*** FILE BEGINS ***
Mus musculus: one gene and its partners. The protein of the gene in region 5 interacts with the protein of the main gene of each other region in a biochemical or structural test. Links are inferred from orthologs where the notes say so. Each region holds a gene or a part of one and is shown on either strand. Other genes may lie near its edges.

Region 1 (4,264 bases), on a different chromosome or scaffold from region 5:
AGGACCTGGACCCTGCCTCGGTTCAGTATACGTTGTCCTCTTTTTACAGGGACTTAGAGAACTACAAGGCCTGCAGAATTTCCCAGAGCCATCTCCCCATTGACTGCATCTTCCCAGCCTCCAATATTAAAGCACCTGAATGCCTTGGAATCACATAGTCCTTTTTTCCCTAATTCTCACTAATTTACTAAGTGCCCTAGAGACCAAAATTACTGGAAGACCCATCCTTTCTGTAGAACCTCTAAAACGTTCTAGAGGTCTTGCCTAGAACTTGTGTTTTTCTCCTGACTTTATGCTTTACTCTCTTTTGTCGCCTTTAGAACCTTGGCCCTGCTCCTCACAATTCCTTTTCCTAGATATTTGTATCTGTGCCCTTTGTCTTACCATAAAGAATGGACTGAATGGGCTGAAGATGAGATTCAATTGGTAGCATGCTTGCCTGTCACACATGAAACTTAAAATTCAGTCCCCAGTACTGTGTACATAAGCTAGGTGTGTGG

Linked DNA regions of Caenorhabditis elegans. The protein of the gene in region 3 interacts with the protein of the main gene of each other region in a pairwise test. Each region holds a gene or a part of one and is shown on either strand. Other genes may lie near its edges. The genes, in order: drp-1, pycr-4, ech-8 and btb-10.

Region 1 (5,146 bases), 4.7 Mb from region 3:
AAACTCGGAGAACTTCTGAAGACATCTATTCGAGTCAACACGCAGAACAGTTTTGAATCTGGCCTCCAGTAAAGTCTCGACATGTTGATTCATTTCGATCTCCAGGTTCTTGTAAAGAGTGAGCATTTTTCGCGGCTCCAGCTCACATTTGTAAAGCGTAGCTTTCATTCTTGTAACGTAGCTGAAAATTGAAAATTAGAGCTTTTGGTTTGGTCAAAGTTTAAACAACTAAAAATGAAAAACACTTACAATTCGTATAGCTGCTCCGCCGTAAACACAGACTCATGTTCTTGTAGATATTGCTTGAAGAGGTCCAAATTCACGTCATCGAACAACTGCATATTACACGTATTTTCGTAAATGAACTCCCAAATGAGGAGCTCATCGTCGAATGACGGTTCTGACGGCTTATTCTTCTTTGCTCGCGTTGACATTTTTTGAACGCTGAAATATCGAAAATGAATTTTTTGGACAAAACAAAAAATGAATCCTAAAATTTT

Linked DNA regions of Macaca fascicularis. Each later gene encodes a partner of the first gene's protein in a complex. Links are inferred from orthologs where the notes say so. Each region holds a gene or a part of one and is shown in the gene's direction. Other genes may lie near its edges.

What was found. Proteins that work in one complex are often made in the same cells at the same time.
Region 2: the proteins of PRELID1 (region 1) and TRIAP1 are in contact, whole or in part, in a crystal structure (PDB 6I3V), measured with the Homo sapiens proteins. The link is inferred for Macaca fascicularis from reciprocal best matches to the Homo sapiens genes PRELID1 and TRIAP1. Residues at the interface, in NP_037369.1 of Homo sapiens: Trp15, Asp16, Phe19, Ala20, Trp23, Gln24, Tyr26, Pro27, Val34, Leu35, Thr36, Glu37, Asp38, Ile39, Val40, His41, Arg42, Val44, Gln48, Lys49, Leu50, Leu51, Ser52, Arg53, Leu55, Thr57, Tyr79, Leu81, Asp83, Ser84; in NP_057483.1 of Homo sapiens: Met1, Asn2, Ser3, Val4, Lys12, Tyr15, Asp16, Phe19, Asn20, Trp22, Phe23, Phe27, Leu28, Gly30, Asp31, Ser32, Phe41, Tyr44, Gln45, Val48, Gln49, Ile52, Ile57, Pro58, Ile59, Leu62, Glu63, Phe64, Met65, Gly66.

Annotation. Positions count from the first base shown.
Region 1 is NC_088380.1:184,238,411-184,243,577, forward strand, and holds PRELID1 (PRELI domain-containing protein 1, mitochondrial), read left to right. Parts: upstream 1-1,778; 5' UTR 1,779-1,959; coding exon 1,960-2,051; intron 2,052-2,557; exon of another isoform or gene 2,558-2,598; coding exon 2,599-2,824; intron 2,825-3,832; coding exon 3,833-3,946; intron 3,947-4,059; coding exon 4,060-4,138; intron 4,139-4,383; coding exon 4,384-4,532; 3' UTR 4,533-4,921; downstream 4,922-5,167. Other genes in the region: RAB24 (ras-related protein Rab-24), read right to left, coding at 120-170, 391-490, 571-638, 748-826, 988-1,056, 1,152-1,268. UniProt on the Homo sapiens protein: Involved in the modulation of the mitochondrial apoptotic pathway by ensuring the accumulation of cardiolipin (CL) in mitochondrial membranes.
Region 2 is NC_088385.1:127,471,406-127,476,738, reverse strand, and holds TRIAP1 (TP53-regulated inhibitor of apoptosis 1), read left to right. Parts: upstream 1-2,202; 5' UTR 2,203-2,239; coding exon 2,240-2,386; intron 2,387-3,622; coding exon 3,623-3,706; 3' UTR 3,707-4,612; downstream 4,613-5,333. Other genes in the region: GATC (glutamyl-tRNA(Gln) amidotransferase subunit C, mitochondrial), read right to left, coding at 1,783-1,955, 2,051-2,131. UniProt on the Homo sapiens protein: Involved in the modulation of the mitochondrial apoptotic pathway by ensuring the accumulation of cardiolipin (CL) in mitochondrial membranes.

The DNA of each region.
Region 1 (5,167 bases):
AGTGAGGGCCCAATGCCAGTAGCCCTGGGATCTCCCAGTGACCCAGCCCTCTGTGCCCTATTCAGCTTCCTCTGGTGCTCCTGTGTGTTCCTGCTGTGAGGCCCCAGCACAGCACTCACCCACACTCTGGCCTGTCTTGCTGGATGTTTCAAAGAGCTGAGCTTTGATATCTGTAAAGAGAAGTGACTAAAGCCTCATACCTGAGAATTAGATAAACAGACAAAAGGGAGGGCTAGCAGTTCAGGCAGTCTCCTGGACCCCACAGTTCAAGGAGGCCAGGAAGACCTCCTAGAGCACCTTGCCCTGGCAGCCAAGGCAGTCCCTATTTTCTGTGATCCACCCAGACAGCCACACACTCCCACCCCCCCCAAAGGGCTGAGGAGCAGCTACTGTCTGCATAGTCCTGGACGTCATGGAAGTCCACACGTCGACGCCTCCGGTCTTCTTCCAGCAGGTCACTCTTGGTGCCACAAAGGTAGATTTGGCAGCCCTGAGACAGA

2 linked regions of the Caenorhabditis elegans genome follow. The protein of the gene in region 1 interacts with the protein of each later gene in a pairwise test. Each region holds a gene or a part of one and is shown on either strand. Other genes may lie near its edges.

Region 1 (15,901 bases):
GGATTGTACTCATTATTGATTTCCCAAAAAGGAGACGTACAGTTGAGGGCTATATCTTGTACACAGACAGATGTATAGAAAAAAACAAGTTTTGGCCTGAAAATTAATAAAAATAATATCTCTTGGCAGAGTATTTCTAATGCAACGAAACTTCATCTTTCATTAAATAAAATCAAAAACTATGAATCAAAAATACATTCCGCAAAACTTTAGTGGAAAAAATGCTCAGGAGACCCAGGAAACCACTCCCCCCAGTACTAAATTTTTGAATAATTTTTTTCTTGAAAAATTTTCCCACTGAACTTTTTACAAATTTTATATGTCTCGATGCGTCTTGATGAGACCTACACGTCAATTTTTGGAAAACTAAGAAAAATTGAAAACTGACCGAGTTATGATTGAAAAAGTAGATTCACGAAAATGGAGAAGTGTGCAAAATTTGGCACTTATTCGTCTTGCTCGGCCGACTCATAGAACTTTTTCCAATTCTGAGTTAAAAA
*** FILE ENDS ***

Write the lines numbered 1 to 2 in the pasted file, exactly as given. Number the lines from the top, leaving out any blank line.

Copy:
Mus musculus: one gene and its partners. The protein of the gene in region 5 interacts with the protein of the main gene of each other region in a biochemical or structural test. Links are inferred from orthologs where the notes say so. Each region holds a gene or a part of one and is shown on either strand. Other genes may lie near its edges.

Region 1 (4,264 bases), on a different chromosome or scaffold from region 5: